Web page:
4 Underrated Profit Plays For Higher Oil Prices

| December 15, 2016 | 0 Comments

crude oilYou don’t only have to invest in the big oil companies to earn profits from an increase in the price of the black gold. These four picks should do well even with just a modest increase, and it looks like 2017 is the year that could happen.

The trading week has begun with a nice rise in crude prices as oil looks like it is finally breaking out of the $40 to $50 a barrel range it has been stuck between for a couple of quarters. On Monday, OPEC was joined by non-OPEC nations, primarily Russia, in an agreement to cut oil production.

Recently OPEC had agreed to cut production by some 1.2 million barrels a day with Saudi Arabia ponying up over 450,000 barrels a day of that agreed to cut.

They were joined this week by 11 non-OPEC nations that agreed to cut another 558,000 barrels a day from their production. This was the first time non-OPEC nations had joined their OPEC brethren in such a cut since 2001, so it was treated by the market as a significant event. Oil touched $54 a barrel on Monday after catching word of this news.


This supports one of three themes that I recently articulated for 2017 in that oil should move up to a higher trading range of ~$55 to $70 a barrel in the first half of the year. I don’t think these cuts are going to take us back to the days of $100 a barrel oil.

To begin with, global growth is still anemic. More importantly, thanks to their massive increases in production over the past decade, shale producers have become one of the most important swing producers in the market. A move up to $55 to $60 a barrel could easily make another 800,000 to 1,000,000 barrels a day profitable to bring online with minimal investment from existing drilling infrastructure.

The production increases in the United States are here to stay for a long time. We have just started exploring the Wolfcamp basin, which contains at least 20 billion barrels of recoverable oil and is one of the biggest finds in recent decades. This new administration will also have a much more pro-energy stance than the outgoing administration. Both natural gas and oil production on Federal lands have actually fallen over the past eight years, even as they have boomed on private acreage.

Delta AirlinesTherefore, I am not making major changes in my portfolio allocation on the prospect of slightly higher oil prices in 2017. I did take profits in Delta Airlines (NYSE: DAL) on Monday after an approximate 35% surge since August, including dividends.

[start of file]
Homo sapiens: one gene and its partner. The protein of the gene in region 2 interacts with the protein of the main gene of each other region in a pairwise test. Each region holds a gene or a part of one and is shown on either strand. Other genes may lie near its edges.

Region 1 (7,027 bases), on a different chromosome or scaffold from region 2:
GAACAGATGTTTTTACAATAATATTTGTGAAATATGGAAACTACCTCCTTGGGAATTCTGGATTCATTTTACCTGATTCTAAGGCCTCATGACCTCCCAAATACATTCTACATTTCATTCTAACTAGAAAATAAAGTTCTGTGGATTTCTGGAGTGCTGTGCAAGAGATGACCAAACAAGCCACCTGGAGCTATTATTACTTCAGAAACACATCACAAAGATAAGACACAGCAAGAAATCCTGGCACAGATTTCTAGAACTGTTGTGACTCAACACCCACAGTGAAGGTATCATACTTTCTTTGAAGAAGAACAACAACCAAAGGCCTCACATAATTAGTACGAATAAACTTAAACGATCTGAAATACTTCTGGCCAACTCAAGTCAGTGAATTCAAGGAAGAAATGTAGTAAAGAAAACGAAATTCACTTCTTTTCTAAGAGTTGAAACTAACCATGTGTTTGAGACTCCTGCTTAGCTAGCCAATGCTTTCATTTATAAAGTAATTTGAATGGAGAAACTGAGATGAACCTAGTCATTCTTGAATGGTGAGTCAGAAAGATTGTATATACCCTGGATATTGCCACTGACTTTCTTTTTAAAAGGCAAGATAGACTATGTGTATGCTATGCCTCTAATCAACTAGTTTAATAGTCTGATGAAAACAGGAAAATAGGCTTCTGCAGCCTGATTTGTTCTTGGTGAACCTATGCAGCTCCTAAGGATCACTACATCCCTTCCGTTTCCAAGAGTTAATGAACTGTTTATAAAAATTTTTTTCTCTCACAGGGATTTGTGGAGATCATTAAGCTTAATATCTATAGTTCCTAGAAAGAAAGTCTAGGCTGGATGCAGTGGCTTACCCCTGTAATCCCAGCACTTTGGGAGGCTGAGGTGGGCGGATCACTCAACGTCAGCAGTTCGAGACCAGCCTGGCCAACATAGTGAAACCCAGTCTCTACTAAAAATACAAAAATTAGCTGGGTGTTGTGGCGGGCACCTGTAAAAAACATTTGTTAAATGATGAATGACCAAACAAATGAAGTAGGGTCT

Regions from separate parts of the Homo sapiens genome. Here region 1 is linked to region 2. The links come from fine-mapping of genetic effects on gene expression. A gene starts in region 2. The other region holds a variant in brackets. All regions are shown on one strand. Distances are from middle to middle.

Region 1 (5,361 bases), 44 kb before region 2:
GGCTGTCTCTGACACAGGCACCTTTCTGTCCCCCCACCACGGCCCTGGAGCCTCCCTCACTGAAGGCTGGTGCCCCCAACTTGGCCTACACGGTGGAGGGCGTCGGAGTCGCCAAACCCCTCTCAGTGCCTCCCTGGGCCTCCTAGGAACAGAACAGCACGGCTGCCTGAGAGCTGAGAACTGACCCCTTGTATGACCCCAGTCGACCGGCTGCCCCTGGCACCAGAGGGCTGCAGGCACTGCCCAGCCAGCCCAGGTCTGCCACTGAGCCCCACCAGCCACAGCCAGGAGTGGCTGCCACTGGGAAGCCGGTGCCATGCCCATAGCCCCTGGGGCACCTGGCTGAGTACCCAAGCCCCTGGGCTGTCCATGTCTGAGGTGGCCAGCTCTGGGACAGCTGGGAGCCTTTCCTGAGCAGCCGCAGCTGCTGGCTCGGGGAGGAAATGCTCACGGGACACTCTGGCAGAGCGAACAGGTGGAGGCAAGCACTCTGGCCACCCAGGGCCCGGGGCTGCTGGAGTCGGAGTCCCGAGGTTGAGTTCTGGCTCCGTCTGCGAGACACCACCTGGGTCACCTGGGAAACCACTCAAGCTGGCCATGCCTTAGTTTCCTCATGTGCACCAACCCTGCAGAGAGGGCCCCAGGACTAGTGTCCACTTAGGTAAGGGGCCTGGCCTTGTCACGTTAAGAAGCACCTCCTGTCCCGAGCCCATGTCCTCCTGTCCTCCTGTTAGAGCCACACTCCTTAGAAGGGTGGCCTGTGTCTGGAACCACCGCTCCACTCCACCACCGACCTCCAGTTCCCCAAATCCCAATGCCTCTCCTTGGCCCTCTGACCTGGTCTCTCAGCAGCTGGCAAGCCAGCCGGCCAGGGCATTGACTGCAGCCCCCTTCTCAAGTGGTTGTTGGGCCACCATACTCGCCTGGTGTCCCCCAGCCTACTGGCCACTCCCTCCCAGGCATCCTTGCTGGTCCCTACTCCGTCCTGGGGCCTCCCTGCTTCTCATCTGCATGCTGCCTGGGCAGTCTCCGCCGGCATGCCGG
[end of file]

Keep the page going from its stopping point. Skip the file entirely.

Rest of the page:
This cyclical nature of airlines usually makes them more trades than long-term investments. Delta looks close to fully valued here and is bumping up against the median analyst price target on the stock as well. Jet fuel is a major component of operational costs, and although forward needs are largely hedged; a higher oil price will dampen investor enthusiasm for this sector of the market.

FordHowever, I am sticking with Ford (NYSE: F) and General Motors (NYSE: GM).General Motors If oil stays below $70 a barrel, gasoline prices should not go up enough to see demand dampen for these automakers’ trucks and SUVs. This is a key given that these vehicles carry much higher margins than mid-size and small cars, currently making up over 50% of overall sales. This has happened over the past year for the first time since 2005 as the collapse in oil prices and lowering of gasoline costs affected consumer behavior in vehicle purchasing decisions.

Both companies are also growing market share in China through joint ventures. They are seeing solid domestic sales as well. Both manufacturers could benefit from the incoming administration, which should address unrealistic future fuel standards. This administration could very well reverse many electric car incentives and tax credits, as well as some other onerous regulations. Finally, both stocks are cheap at under seven times earnings with solid dividend yields.

Synergy ResourcesI am also sticking with a small energy producer called Synergy Resources (NASDAQ: SYRG), even though it has moved up some 50% since I profiled it on these pages in November. If oil does move up into the mid-range of my projected $55 to $70 a barrel, more upside should be ahead of this small E&P play.

ValeroI also recently picked up a new stake in the giant refiner, Valero (NYSE: VLO). A widening crack spread would be good for its prospects. In addition, I think some of the rigid ethanol mandates for many refiners will be lessened under this incoming administration, judging from its recent nomination to head the EPA.

Valero has long opposed the Renewable Fuel Standard, which is the U.S. law that forces refiners to use increased amounts of ethanol and biodiesel. It might have some luck in pushing back on this program in coming years. Barclays recently added the largest North American refinery play to its “top picks” for 2017 list. After being down slightly this year, profits should jump in 2017 while the stock also pays a 3.5% dividend yield. Valero is a free cash flow machine and has a pristine balance sheet.

Even as we look forward to 2017 I’m looking at a stock right now that could give us a nice end of year pop then set up for big gains early in the new year. It has a key catalyst date of February 28, 2017. This event is expected to propel the stock by as much as 66% in short order, perhaps even more. In my new briefing I detail how this may be the best investment you make in 2016 and how you can expect windfall profits in 2017.

Click here for details.

Positions: Long F, GM, SYRG & VLO


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Category: Commodity Stocks, Crude Oil

About the Author ()

Bret Jensen is the lead equities analyst with Investors Alley. He's the editor of their newsletters including The Growth Stock Advisor and Biotech Gems.